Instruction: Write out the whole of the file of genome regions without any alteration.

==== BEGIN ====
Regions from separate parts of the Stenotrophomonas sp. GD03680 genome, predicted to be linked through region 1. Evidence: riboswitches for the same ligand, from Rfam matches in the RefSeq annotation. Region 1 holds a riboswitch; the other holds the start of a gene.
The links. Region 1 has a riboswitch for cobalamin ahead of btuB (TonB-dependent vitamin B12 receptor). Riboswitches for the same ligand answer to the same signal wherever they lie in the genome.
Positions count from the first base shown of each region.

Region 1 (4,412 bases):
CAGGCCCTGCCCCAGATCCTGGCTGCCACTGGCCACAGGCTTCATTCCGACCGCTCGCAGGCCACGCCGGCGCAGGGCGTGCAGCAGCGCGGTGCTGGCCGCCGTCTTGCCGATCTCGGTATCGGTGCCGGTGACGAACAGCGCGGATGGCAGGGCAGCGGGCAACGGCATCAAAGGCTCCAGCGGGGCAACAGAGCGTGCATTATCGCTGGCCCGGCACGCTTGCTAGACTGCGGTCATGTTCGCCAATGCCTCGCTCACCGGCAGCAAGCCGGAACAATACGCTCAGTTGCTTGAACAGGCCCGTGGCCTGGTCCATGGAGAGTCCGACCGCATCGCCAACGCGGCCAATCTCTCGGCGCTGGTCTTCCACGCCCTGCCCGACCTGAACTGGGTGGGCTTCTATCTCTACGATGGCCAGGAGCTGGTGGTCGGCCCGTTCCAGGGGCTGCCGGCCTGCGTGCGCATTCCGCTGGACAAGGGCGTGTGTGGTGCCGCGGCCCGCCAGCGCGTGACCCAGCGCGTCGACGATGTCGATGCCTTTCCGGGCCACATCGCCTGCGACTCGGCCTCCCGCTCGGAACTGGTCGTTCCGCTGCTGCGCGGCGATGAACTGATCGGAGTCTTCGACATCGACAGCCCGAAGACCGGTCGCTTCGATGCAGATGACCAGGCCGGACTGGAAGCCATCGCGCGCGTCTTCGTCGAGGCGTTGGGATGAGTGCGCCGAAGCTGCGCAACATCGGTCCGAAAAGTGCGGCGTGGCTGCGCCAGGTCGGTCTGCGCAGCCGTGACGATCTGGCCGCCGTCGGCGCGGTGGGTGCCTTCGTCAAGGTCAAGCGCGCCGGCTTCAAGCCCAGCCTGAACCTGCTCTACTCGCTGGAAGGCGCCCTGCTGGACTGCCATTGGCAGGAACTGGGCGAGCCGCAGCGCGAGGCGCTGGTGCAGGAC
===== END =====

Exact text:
Regions from separate parts of the Stenotrophomonas sp. GD03680 genome, predicted to be linked through region 1. Evidence: riboswitches for the same ligand, from Rfam matches in the RefSeq annotation. Region 1 holds a riboswitch; the other holds the start of a gene.
The links. Region 1 has a riboswitch for cobalamin ahead of btuB (TonB-dependent vitamin B12 receptor). Riboswitches for the same ligand answer to the same signal wherever they lie in the genome.
Positions count from the first base shown of each region.

Region 1 (4,412 bases):
CAGGCCCTGCCCCAGATCCTGGCTGCCACTGGCCACAGGCTTCATTCCGACCGCTCGCAGGCCACGCCGGCGCAGGGCGTGCAGCAGCGCGGTGCTGGCCGCCGTCTTGCCGATCTCGGTATCGGTGCCGGTGACGAACAGCGCGGATGGCAGGGCAGCGGGCAACGGCATCAAAGGCTCCAGCGGGGCAACAGAGCGTGCATTATCGCTGGCCCGGCACGCTTGCTAGACTGCGGTCATGTTCGCCAATGCCTCGCTCACCGGCAGCAAGCCGGAACAATACGCTCAGTTGCTTGAACAGGCCCGTGGCCTGGTCCATGGAGAGTCCGACCGCATCGCCAACGCGGCCAATCTCTCGGCGCTGGTCTTCCACGCCCTGCCCGACCTGAACTGGGTGGGCTTCTATCTCTACGATGGCCAGGAGCTGGTGGTCGGCCCGTTCCAGGGGCTGCCGGCCTGCGTGCGCATTCCGCTGGACAAGGGCGTGTGTGGTGCCGCGGCCCGCCAGCGCGTGACCCAGCGCGTCGACGATGTCGATGCCTTTCCGGGCCACATCGCCTGCGACTCGGCCTCCCGCTCGGAACTGGTCGTTCCGCTGCTGCGCGGCGATGAACTGATCGGAGTCTTCGACATCGACAGCCCGAAGACCGGTCGCTTCGATGCAGATGACCAGGCCGGACTGGAAGCCATCGCGCGCGTCTTCGTCGAGGCGTTGGGATGAGTGCGCCGAAGCTGCGCAACATCGGTCCGAAAAGTGCGGCGTGGCTGCGCCAGGTCGGTCTGCGCAGCCGTGACGATCTGGCCGCCGTCGGCGCGGTGGGTGCCTTCGTCAAGGTCAAGCGCGCCGGCTTCAAGCCCAGCCTGAACCTGCTCTACTCGCTGGAAGGCGCCCTGCTGGACTGCCATTGGCAGGAACTGGGCGAGCCGCAGCGCGAGGCGCTGGTGCAGGAC